A student who has failed to maintain status may be reinstated to lawful F-1 status at the discretion of United States Citizenship and Immigration Services (USCIS), but only under limited conditions.
Conditions for Possible Approval of Reinstatement
The USCIS District Director may consider reinstating a student to F-1 status if the student can prove the following:
- The student has not been out of status for more than 5 months prior to filing for reinstatement (unless he or she can show that there were exceptional circumstances that prevented the student from filing during the 5-month period).
- The student does not have a record of repeated violations.
- The student is pursuing, or will in the next available term be pursuing a full course of study.
- The student has not engaged in unauthorized employment.
- The student is not deportable on any grounds other than the status violation for which reinstatement is being requested.
- The status violation resulted from either:
- circumstances beyond the student's control; or
- failure to apply in timely fashion for a reduced course load authorization from the DSO only if the violation relates to something that would have been within the DSO's authority to have approved, if it had been requested in a timely manner and for which that the student would experience extreme hardship if the application were not approved.
To apply for reinstatement, you must qualify for a SEVIS I-20 issued specifically for this reason. You should speak with the ISO to determine whether or not you are eligible for reinstatement. If so, the ISO will issue a new SEVIS I-20 for reinstatement to allow you to submit an application to the INS.
Below is the list of documents that must be submitted by the student to the ISO to be recommended for reinstatement
- Original I-20 for Reinstatement
- Photocopies of all previously issued I-20s
- Original I-94 card
- Financial Documentation
- I-539 completed (click on "print")
- Letter from the student explaining the reason that he/she is out of status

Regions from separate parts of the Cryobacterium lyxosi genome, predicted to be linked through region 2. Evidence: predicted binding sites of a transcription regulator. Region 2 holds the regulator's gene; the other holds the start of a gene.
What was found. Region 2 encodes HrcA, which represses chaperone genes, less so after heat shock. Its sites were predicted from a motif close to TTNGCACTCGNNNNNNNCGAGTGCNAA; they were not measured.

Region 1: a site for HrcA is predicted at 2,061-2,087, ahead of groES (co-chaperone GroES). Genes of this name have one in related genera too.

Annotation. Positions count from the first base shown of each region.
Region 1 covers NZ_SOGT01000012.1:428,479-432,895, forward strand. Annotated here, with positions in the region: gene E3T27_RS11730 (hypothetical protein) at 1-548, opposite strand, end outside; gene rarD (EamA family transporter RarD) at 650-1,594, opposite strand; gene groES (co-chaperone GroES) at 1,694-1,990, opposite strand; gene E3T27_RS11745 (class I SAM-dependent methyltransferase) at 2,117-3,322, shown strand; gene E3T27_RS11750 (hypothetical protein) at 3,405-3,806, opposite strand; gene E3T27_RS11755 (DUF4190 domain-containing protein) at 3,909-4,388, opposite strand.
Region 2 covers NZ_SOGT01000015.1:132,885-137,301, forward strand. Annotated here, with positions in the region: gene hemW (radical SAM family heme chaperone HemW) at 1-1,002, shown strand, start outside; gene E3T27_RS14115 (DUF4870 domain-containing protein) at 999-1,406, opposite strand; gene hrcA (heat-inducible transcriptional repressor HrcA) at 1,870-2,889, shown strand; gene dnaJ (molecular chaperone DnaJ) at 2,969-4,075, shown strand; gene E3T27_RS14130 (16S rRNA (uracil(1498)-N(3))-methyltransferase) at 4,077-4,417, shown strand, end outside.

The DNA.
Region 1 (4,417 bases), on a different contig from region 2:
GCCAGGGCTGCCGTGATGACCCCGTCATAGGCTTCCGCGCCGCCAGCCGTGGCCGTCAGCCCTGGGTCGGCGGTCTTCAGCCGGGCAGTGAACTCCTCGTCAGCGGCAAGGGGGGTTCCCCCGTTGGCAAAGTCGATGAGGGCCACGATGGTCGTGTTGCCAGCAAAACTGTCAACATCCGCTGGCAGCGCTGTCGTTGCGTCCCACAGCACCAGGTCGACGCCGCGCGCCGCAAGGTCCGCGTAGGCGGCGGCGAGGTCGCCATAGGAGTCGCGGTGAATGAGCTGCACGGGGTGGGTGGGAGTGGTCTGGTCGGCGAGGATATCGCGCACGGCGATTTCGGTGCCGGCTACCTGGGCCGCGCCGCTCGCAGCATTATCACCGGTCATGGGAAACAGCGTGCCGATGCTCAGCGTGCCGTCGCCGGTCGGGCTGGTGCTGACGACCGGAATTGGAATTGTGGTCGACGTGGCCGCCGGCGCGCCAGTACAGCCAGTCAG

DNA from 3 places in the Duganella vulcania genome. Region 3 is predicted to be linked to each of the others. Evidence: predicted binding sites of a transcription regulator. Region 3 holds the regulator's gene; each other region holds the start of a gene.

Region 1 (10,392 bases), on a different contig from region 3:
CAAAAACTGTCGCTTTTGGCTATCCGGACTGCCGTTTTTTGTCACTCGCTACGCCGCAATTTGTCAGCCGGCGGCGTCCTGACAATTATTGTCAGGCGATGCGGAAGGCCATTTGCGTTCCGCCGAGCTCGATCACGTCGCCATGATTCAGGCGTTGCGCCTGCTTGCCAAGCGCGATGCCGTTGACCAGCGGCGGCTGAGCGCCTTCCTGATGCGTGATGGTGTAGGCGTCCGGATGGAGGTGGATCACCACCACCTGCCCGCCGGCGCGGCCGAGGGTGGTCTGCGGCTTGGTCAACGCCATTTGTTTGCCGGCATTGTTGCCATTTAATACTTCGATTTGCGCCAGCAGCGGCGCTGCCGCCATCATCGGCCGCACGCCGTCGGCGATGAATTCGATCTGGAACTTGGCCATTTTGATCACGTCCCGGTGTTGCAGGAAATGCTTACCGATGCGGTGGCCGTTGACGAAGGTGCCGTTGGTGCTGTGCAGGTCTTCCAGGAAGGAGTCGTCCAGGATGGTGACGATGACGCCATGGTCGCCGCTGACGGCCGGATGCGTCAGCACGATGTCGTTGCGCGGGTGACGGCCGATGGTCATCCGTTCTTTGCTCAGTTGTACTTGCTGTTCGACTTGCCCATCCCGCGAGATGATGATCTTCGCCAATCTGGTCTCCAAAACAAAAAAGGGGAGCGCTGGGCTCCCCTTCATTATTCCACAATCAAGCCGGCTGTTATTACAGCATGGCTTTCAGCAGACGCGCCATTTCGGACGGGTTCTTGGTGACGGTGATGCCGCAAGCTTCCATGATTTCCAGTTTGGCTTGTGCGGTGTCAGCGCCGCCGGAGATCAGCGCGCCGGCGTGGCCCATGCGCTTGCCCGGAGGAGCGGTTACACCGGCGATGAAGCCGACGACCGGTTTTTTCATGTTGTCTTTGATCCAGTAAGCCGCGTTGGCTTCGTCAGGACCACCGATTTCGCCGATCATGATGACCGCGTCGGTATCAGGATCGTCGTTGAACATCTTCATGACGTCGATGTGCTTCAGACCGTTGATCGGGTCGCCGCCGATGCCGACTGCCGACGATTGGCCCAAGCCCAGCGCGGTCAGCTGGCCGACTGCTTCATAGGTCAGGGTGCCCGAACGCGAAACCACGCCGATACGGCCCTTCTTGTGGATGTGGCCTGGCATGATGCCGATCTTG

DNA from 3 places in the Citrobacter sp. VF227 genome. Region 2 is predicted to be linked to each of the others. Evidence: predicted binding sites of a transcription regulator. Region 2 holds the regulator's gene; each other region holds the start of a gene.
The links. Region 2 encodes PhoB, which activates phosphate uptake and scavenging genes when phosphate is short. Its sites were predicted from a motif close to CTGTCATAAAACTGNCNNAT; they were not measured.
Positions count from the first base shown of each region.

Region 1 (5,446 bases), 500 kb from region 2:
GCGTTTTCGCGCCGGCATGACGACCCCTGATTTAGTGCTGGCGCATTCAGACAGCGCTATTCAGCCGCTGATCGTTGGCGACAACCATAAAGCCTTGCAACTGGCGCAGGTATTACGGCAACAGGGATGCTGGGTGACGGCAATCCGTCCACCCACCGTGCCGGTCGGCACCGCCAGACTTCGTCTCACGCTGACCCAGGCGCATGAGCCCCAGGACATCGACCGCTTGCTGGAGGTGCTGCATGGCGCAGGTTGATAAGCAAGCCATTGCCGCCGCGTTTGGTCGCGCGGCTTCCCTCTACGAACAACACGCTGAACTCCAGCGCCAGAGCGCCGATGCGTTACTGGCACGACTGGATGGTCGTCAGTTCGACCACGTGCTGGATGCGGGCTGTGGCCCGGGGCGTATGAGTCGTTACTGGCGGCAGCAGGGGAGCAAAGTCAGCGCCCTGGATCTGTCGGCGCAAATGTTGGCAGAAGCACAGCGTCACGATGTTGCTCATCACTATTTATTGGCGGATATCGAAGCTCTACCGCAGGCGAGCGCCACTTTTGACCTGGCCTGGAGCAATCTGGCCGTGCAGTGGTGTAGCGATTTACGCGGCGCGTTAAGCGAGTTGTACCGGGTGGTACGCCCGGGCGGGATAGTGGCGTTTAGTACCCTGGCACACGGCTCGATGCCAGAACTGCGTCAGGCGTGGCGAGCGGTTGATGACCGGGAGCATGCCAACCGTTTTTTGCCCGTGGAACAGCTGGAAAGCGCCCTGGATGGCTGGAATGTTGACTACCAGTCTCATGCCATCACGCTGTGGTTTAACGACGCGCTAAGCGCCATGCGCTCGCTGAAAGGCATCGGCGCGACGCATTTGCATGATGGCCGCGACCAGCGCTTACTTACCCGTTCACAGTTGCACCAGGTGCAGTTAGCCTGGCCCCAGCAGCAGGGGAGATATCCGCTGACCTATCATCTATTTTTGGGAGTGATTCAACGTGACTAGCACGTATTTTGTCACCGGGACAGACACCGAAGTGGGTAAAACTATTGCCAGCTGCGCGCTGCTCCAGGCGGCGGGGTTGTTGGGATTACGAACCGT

- Photocopies of passport pages including visa page, expiration date, and passport number.
- Proof of registration for the current semester
- Check or Money. Order for $370 payable to Immigration and Naturalization Service
Deportable violations cannot be resolved through reinstatement. They require you to leave the United States. One violation is working in the United States without appropriate, and prior, authorization from the International Student Office (ISO) or the INS.
On March 8, 2019, we published the revised Form I-539, Application to Extend/Change Nonimmigrant Status. We will reject any Form I-539 with an edition date of 12/23/16 or earlier that is received by USCIS after close of business on March 21, 2019. Starting on March 22, 2019, we will only accept the revised Form I-539 with an edition date of 02/04/19. We also published a new Form I-539A, Supplemental Information for Application to Extend/Change Nonimmigrant Status, on March 8 (replacing Supplement A of Form I-539). Read more here: UPDATE: USCIS to Publish Revised Form I-539 and New Form I-539A
on March 8.
If the reinstatement is approved, the SEVIS I-20 will be endorsed indicating that you have been reinstated F-1 status. The I-20 will then be returned to you. A copy of the new I-20 must be submitted to the ISO for your files. If your application is denied, you will be notified and required to leave the United States.
Alternatives to reinstatement
travel and re-entry
An alternative to reinstatement requires that the student departs the United States and re-enters on a new SEVIS I-20 marked for “initial attendance.” However, for Optional Practical Training (OPT) purposes if this option is chosen, you may forfeit any time accrued toward practical training eligibility. Speak to the ISSC for more information.